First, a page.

Know the gear pattern. Work thethrottle, clutch, and brakes a fewtimes before you start riding. Allcontrols react a little differently. Ride very cautiously and be awareof surroundings. Accelerate gently,take turns more slowly, and leaveextra room for stopping.Check Your MotorcycleA motorcycle needs morefrequent attention than a car. Aminor technical failure in a carseldom leads to anything more than aninconvenience for the driver.If something’s wrong with themotorcycle, you’ll want to find outabout it before you get in traffic. Makea complete check of yourmotorcycle before every ride.Before mounting the motorcyclemake the following checks: Tires/Wheels — Check thecondition of tread, wheels, and airpressure. Fluids — Oil and fluid levels. At aminimum, check hydraulic fluidsand coolants weekly. Look under themotorcycle for signs of an oil or gasleak. Controls (levers, cables, throttle)— Check the condition, operation,and routing.Once you have mounted themotorcycle, complete the followingchecks before starting out: Clutch and Throttle — Make surethey work smoothly. The throttleshould snap back when you let go.The clutch should feel tight andsmooth. Mirrors — Clean and adjust bothmirrors before starting. It’s difficultto ride with one hand while you tryto adjust a mirror. Adjust eachmirror so you can see the lanebehind and as much as possible ofthe lane next to you. When properlyadjusted, a mirror may show theedge of your arm or shoulder — butit’s the road behind and to the sidethat’s most important. Brakes — Try the front and rearbrake levers one at a time. Makesure each one feels firm and holdsthe motorcycle when the brake isfully applied. Horn — Try the horn. Make sure itworks. Headlights and Taillight — Checkthem both. Test your switch tomake sure both high and low beamsare working. Turn Signals — Turn on both rightand left turn signals. Make sure alllights are working properly. Brake Light — Try both brakecontrols, and make sure each oneturns on the brake light.7

KNOW YOURRESPONSIBILITIES“Accident” implies an unforeseenevent that occurs without anyone’sfault or negligence. Most often intraffic, that is not the case. In fact,most people involved in a crash canusually claim some responsibility forwhat took place.Consider a situation wheresomeone tries to squeeze through anintersection on a yellow light turningred. Your light turns green. You pullinto the intersection without checkingfor possible latecomers. That is all ittakes for the two of you to tangle. Itwas the other driver’s responsibility tostop. And it was your responsibility tolook before pulling out. Neither of youheld up your end of the deal. Justbecause someone else is the first tostart the chain of events leading to acrash, doesn’t leave any of us free ofresponsibility.As a rider, you can’t be sure thatother operators will see you or yieldthe right of way. To lessen yourchances of a crash occurring: Be visible — wear proper clothing,use your headlight, ride in the bestlane position to see and be seen. Communicate your intentions— use the proper signals, brakelight, and lane position. Maintain an adequate spacecushion — following, beingfollowed, lane sharing, passing andbeing passed. Search your path of travel 12seconds ahead.8 Identify and separate multiplehazards. Be prepared to act — remain alertand know how to carry out propercrash-avoidance skills.Blame doesn’t matter whensomeone is injured in a crash. Thereis rarely a single cause of any crash.The ability to ride aware, makecritical decisions, and carry them outseparates responsible riders from allthe rest. Remember, it is up to you tokeep from being the cause of, or anunprepared participant in, any crash.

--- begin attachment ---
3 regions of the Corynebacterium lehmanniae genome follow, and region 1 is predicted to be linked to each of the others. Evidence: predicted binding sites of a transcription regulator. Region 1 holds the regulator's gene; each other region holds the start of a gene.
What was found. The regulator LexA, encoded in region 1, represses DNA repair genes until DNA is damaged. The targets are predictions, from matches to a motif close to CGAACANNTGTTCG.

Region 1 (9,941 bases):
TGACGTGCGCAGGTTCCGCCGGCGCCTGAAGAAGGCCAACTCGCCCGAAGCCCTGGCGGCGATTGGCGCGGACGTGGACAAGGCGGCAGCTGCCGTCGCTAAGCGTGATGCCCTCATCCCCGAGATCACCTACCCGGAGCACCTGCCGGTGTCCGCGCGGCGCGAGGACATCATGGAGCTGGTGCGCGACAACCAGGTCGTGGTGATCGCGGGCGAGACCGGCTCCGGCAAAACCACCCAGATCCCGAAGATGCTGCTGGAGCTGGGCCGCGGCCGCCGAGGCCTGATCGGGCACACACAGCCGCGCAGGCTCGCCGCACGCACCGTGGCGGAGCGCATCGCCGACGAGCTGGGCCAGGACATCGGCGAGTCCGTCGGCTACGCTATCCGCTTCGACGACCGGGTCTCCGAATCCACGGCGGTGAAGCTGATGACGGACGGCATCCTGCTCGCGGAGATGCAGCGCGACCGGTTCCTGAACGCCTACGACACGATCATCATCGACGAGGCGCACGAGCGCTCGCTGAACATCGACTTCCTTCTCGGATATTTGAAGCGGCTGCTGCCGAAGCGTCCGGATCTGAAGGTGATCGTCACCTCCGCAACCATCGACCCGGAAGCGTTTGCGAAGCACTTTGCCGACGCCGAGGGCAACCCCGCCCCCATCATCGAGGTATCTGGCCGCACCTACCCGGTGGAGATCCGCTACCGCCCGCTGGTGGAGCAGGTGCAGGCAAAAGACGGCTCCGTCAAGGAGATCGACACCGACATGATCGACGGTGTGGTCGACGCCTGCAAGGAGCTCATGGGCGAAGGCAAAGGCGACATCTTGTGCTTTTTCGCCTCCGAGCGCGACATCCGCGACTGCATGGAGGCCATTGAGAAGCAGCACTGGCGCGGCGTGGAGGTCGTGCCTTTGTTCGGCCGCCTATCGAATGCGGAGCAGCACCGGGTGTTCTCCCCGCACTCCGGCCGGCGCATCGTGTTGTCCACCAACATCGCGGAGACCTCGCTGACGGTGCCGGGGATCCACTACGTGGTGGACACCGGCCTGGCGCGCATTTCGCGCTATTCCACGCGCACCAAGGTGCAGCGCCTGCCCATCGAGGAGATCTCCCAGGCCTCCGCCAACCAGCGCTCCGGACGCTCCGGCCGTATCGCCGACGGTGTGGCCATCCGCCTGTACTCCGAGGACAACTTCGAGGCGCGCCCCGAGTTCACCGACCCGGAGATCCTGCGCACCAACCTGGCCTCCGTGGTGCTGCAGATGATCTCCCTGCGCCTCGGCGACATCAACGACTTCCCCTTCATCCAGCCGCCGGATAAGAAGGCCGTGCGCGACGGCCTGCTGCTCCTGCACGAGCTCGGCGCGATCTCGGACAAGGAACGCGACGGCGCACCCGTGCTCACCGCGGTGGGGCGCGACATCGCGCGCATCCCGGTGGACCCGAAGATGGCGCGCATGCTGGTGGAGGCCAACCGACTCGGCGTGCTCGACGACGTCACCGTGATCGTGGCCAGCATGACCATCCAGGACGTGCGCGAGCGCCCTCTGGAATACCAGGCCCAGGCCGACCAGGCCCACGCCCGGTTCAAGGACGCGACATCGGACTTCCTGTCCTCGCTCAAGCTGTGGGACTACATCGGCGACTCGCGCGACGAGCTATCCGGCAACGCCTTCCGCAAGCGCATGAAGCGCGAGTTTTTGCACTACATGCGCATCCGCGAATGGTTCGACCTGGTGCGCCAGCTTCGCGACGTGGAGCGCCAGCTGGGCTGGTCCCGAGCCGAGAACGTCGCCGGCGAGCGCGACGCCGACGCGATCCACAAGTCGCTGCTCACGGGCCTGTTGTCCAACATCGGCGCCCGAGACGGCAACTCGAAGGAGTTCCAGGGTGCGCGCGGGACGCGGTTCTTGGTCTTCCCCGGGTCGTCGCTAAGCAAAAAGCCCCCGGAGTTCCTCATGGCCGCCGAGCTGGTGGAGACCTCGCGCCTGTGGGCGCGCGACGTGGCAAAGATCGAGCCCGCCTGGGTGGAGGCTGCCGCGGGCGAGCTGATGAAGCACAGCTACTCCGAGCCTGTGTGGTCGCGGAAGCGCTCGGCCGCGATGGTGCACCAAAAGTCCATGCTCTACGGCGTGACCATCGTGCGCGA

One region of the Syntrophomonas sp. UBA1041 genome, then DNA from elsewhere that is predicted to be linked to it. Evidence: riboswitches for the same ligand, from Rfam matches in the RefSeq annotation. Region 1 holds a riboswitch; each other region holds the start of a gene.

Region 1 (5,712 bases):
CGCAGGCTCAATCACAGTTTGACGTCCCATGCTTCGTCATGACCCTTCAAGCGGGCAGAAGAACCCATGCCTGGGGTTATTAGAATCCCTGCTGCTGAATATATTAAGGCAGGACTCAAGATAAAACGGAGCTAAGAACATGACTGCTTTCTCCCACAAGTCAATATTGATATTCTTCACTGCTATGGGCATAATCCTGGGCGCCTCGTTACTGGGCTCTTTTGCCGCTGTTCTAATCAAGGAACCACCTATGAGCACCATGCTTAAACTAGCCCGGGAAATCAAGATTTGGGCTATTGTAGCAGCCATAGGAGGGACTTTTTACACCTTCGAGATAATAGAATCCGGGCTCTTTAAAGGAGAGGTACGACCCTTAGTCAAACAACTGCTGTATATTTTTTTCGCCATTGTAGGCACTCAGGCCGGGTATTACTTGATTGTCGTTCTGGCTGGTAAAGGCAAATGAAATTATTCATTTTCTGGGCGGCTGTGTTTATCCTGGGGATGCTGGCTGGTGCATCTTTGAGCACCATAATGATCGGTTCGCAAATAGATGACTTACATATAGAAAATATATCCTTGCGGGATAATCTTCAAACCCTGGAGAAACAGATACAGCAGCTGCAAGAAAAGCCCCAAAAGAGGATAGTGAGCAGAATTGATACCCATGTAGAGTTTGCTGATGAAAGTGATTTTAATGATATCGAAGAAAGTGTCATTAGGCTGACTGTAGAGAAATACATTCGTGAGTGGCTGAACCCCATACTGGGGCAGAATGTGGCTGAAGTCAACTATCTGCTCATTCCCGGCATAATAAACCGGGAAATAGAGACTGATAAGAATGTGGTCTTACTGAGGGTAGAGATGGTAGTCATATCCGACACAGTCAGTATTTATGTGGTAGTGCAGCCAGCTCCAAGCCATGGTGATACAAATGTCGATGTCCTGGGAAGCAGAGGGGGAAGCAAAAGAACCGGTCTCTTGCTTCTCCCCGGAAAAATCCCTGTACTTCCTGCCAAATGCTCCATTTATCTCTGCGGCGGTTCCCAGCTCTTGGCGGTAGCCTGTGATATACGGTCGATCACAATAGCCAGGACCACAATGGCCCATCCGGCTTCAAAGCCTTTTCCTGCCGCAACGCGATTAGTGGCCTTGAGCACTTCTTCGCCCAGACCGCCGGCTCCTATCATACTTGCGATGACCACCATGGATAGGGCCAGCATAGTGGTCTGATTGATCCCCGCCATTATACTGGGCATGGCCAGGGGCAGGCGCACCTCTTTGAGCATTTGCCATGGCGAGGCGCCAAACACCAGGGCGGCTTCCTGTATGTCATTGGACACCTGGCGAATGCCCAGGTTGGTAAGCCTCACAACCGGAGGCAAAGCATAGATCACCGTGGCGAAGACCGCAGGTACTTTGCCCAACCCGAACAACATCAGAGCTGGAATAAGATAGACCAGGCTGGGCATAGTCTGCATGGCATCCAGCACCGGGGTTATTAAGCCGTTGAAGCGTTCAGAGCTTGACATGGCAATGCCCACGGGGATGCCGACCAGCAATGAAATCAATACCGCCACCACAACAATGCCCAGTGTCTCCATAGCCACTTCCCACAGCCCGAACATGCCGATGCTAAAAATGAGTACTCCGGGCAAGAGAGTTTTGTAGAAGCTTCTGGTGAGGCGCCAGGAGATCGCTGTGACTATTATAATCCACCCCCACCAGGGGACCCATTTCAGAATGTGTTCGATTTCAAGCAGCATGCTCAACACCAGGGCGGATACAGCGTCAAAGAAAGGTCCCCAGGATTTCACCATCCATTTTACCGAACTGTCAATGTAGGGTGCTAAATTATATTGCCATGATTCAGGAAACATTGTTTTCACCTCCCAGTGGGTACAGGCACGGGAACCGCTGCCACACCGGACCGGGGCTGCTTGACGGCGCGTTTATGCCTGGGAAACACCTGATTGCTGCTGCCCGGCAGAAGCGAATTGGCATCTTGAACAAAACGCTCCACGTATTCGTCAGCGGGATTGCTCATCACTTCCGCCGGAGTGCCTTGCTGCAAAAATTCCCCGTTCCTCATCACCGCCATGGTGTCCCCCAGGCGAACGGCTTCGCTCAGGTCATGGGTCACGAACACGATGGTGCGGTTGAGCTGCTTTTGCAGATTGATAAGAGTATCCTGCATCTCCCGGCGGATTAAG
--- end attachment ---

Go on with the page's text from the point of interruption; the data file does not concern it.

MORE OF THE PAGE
RIDE WITHIN YOUR ABILITIESThis manual cannot teach you how to control direction, speed, or balance.That’s something you can learn only through practice, preferably in a formalcourse of instruction like the PA Motorcycle Safety Program. But control beginswith knowing your abilities and riding within them, along with knowing andobeying the rules of the road.BASIC VEHICLECONTROLBody PositionTo control a motorcycle well: Posture — Sit so you can use yourarms to steer the motorcycle ratherthan to hold yourself up. Seat — Sit far enough forward sothat arms are slightly bent when youhold the handlegrips. Bending yourarms permits you to press on thehandlebars without having to stretch. Hands — Hold the handgrips firmlyto keep your grip over roughsurfaces. Start with your right wristflat. This will help you keep fromaccidentally using too much throttle.Also, adjust the handlebarsHOLDING HANDGRIPSRIGHTso your hands are even with orbelow your elbows. This permitsyou to use the proper muscles forprecision steering. Knees — Keep your knees againstthe gas tank to help you keep yourbalance as the motorcycle turns. Feet — Keep your feet firmly on thefootpegs to maintain balance. Don’tdrag your feet. If your foot catcheson something, you can be injuredand it could affect your control ofthe motorcycle. Keep your feet nearthe controls so you can get to themfast if needed. Also, don’t let yourtoes point downward — they mayget caught between the road and thefootpegs.Shifting GearsThere is more to shifting gears thansimply getting the motorcycle to pickup speed smoothly. Learning to use thegears when downshifting,turning, or starting on hills is importantfor safe motorcycle operation.Shift down through the gears withthe clutch as you slow or stop.Remain in first gear while you arestopped so that you can move outquickly if you need to.WRONG9